- 5-6 cups all-purpose flour
- In the mixing bowl of a stand mixer, mix together the mashed potatoes, butter and beaten eggs. Add the yeast, sugar and milk. Mix on low speed just until combined. Let rest for 5 minutes or until bubbles begin to form on top.
- With the mixer running, add the flour 1 cup at a time, until the dough comes together. The amount can vary depending on the stiffness of the mashed potatoes.
- After all of the flour has been incorporated increase the speed of the mixer and knead until smooth and elastic around 5-7 minutes. Alternatively, turn the dough out onto a lightly floured surface and knead by hand for the same amount of time until smooth and elastic.
- Form into a ball and place into a greased bowl. Turn to coat.
- Cover and allow to rise in a warm draft free place until doubled in size, around 1 ½-2 hours.
- Punch down to release the air bubbles. Divide in half.
- Place into 2 buttered 8 x 4 inch loaf pans. Cover and let rise again until doubled 1-2 hours.
- Bake in a preheated 375°F oven for 25-30 minutes or until the bread sounds hollow when tapped in the middle. Check at 20 minutes and lay a piece of aluminum foil on top to prevent over browning, if needed.
- Cool on a cooling rack.
- Yeast equivalent - One [¼ oz] packet is equal to [2 ¼ tsp] of dry yeast.
- To make a small batch of potatoes for this recipe use 3 medium-large russet potatoes that have been peeled and cut into 1 inch cubes. Cover with cold salted water and bring to a boil on the stovetop cooking them for 8-10 minutes or just until fork tender. Drain well. Whip them using a mixer with 1 tablespoon of butter and just enough milk to make them smooth. Stiff mashed potatoes work best. Chill until making the bread.
Wondering if you can make this in a bread maker on the dough only setting. Thanks.
Hi Jan, while I haven't tested it my guess is you sure could! If you try it, let us know how it goes.
I hope you can understand my question. When you say "mashed potatoes" do you mean potatoes that are combined with butter and milk, ready to eat at a meal or do you mean, just mash the potatoes after boiling/draining with no other ingredients added to the potatoes?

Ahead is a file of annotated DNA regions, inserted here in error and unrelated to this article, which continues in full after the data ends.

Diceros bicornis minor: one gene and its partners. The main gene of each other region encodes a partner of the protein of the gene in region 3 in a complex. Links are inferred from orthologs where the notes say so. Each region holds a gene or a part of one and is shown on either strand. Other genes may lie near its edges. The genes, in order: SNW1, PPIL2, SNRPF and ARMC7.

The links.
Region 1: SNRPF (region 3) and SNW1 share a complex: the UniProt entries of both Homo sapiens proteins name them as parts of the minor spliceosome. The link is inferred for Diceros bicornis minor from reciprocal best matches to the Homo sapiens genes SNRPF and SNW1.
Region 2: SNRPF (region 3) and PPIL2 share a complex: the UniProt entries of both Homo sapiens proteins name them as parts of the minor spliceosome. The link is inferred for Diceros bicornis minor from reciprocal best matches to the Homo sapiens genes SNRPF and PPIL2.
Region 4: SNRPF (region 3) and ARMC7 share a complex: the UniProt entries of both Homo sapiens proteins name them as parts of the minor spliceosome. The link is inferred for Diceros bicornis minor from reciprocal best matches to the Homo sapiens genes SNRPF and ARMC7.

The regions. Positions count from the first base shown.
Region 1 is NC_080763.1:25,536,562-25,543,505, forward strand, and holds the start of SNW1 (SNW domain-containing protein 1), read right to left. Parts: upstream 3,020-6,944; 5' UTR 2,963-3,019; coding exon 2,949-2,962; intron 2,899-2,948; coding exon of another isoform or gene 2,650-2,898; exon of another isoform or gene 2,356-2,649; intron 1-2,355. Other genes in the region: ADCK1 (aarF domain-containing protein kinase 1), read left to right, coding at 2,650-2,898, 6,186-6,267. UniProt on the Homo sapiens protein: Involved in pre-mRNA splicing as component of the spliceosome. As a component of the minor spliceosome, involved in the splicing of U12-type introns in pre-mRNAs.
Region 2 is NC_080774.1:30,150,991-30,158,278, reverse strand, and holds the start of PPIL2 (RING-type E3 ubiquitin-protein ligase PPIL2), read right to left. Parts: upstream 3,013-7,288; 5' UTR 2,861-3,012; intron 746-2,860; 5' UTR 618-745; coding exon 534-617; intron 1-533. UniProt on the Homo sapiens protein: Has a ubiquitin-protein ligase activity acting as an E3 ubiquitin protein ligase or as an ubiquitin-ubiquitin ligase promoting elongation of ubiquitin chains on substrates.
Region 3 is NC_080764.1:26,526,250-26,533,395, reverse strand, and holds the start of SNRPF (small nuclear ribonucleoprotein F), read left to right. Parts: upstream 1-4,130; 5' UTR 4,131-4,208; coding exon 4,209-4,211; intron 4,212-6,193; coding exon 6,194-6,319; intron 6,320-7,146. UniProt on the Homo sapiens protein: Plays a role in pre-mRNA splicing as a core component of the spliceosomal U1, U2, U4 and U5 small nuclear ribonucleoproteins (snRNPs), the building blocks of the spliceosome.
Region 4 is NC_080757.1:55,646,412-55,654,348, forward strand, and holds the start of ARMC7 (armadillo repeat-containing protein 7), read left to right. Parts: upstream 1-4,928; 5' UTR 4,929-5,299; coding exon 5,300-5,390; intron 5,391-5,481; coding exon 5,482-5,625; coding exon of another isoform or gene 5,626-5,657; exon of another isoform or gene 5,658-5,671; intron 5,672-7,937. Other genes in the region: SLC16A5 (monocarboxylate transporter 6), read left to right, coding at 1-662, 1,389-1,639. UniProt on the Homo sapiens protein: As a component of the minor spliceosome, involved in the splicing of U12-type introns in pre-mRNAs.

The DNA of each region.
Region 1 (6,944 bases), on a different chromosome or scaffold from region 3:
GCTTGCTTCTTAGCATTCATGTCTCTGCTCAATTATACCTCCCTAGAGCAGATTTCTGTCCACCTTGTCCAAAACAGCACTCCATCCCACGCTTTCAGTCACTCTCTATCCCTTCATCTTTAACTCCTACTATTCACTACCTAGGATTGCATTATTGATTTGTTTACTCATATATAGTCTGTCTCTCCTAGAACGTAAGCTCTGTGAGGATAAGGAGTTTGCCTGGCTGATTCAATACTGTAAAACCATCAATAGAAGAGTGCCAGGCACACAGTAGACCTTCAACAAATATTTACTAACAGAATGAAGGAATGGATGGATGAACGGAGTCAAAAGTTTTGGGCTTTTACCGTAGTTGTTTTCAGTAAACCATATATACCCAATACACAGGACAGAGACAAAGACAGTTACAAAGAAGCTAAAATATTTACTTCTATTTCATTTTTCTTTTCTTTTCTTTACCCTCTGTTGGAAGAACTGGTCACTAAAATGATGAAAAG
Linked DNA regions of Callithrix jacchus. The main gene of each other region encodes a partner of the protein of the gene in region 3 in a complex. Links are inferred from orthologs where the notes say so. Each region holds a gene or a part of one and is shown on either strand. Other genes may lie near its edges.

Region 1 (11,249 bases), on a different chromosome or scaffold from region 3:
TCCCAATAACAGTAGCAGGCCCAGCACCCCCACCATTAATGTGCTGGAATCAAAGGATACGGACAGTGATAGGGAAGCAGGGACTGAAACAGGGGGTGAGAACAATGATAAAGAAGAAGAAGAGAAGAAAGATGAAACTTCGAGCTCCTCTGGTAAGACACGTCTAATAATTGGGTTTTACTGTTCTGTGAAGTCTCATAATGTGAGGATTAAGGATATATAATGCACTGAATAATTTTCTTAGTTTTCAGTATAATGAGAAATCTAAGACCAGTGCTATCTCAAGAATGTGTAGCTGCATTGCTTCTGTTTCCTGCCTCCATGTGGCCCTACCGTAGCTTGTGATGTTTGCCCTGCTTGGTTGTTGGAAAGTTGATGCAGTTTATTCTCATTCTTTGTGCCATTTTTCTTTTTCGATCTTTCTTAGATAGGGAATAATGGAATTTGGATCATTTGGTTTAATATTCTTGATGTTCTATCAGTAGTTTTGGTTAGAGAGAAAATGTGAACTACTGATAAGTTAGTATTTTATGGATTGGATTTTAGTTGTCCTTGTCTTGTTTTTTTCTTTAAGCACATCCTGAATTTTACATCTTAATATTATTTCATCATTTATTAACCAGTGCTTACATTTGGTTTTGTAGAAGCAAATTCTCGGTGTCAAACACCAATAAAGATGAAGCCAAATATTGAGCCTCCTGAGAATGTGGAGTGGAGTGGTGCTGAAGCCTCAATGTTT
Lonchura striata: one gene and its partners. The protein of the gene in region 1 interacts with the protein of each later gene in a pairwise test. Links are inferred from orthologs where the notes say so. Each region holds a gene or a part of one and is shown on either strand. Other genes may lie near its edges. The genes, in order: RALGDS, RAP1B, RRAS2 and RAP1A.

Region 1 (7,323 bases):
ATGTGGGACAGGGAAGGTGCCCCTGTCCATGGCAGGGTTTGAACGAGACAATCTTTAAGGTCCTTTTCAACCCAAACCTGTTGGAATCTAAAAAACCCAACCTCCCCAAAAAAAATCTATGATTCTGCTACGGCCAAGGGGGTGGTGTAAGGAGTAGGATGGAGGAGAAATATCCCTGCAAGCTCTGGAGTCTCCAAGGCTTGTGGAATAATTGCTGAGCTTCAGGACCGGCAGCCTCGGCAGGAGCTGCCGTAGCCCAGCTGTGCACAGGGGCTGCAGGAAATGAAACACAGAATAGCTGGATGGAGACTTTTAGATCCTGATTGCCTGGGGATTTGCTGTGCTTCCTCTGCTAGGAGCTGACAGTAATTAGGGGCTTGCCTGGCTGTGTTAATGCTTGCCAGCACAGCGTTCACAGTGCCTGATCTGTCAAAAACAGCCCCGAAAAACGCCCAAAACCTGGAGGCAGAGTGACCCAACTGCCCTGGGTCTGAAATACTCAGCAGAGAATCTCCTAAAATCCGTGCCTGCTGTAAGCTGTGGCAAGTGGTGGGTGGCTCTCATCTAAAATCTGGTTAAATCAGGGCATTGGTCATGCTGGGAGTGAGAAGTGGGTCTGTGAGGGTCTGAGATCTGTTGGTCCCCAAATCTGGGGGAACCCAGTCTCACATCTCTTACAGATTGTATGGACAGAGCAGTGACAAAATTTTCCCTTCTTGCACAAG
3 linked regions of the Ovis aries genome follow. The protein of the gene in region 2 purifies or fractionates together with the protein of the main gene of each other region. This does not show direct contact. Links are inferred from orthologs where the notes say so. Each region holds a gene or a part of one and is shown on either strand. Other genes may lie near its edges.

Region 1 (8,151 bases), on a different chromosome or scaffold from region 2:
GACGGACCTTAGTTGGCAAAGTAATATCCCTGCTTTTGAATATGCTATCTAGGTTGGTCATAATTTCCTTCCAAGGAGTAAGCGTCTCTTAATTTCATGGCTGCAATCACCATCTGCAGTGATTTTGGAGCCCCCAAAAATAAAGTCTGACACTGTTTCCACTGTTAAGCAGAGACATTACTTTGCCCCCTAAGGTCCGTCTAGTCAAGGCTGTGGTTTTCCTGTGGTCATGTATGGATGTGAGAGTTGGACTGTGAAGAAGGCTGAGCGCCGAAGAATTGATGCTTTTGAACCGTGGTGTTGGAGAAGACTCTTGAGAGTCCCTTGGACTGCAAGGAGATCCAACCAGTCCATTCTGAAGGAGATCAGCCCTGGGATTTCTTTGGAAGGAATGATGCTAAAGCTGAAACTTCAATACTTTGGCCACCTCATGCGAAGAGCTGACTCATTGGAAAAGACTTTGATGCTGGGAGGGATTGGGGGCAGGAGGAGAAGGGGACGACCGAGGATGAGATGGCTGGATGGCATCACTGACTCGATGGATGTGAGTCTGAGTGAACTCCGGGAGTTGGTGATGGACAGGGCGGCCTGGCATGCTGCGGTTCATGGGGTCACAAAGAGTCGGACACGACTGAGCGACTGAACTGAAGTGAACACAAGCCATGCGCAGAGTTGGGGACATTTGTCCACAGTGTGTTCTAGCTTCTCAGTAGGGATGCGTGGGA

Hi Martha, I use leftover mashed potatoes for this recipe. That's potatoes that have been whipped with milk and butter. That said, you can certainly make enough potatoes just for this recipe and whip them with a small amount of butter and milk until smooth, then cool completely.
What about salt ?
The mashed potatoes would have salt as well as the butter. You can add more, if you like.
Tamara L Johnson
Looks great! Question...are you using a paddle or dough hook in your stand mixer (hard to tell by the photo), and, I use a lot of butter and half & half in my mashed potatoes - will that affect the rise (the mash is not wet but very rich).
Use the dough hook. If the potatoes aren't too wet, they should work fine.
I made the dough and used it for making homemade maple bars!
Oh my goodness they were so awesome!!!!
That's great, thank yhou!
Could you use instant potatoes?
I haven't tested it but, prepared instant potatoes may work, yes.
Can you adjust for a bread machine?
I haven't tested it but, I'm certain you could adapt it, sure.
Yummy and easy!
Oh great, thanks so much!
do u use AP flour or self rising flour?? want to make sure use the right flour thank you Am new to baking
This recipe calls for all purpose flour.
Made this at thanksgiving it was delicious, I made muffin rolls and loafs. 2 thumbs up!
Could you make the dough ahead of time and freeze it for baking later?
Bread dough tends to freeze well so I think you could, yes.
Isn't potato bread just the best? This looks delicious!